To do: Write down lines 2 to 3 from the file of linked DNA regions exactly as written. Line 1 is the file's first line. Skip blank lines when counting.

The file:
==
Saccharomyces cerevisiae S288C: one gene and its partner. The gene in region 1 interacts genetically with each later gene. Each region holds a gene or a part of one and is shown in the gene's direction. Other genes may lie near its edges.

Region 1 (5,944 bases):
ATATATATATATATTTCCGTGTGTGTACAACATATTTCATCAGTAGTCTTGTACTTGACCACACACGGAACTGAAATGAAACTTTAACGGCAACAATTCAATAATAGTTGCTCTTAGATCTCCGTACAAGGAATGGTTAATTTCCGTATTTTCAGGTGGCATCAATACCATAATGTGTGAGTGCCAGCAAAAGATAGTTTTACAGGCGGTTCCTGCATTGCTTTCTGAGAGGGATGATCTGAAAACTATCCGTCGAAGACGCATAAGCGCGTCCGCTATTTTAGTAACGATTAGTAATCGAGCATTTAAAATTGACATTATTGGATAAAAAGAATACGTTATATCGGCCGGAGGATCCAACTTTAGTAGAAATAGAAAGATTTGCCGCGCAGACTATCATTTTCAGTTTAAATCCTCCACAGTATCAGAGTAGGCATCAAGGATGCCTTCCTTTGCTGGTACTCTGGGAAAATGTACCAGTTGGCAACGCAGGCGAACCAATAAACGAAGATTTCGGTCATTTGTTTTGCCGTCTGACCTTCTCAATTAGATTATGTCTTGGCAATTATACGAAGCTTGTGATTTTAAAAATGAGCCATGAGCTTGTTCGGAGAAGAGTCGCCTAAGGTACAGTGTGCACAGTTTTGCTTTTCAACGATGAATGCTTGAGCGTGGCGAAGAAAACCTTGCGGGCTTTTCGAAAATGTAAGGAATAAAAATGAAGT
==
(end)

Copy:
Region 1 (5,944 bases):
ATATATATATATATTTCCGTGTGTGTACAACATATTTCATCAGTAGTCTTGTACTTGACCACACACGGAACTGAAATGAAACTTTAACGGCAACAATTCAATAATAGTTGCTCTTAGATCTCCGTACAAGGAATGGTTAATTTCCGTATTTTCAGGTGGCATCAATACCATAATGTGTGAGTGCCAGCAAAAGATAGTTTTACAGGCGGTTCCTGCATTGCTTTCTGAGAGGGATGATCTGAAAACTATCCGTCGAAGACGCATAAGCGCGTCCGCTATTTTAGTAACGATTAGTAATCGAGCATTTAAAATTGACATTATTGGATAAAAAGAATACGTTATATCGGCCGGAGGATCCAACTTTAGTAGAAATAGAAAGATTTGCCGCGCAGACTATCATTTTCAGTTTAAATCCTCCACAGTATCAGAGTAGGCATCAAGGATGCCTTCCTTTGCTGGTACTCTGGGAAAATGTACCAGTTGGCAACGCAGGCGAACCAATAAACGAAGATTTCGGTCATTTGTTTTGCCGTCTGACCTTCTCAATTAGATTATGTCTTGGCAATTATACGAAGCTTGTGATTTTAAAAATGAGCCATGAGCTTGTTCGGAGAAGAGTCGCCTAAGGTACAGTGTGCACAGTTTTGCTTTTCAACGATGAATGCTTGAGCGTGGCGAAGAAAACCTTGCGGGCTTTTCGAAAATGTAAGGAATAAAAATGAAGT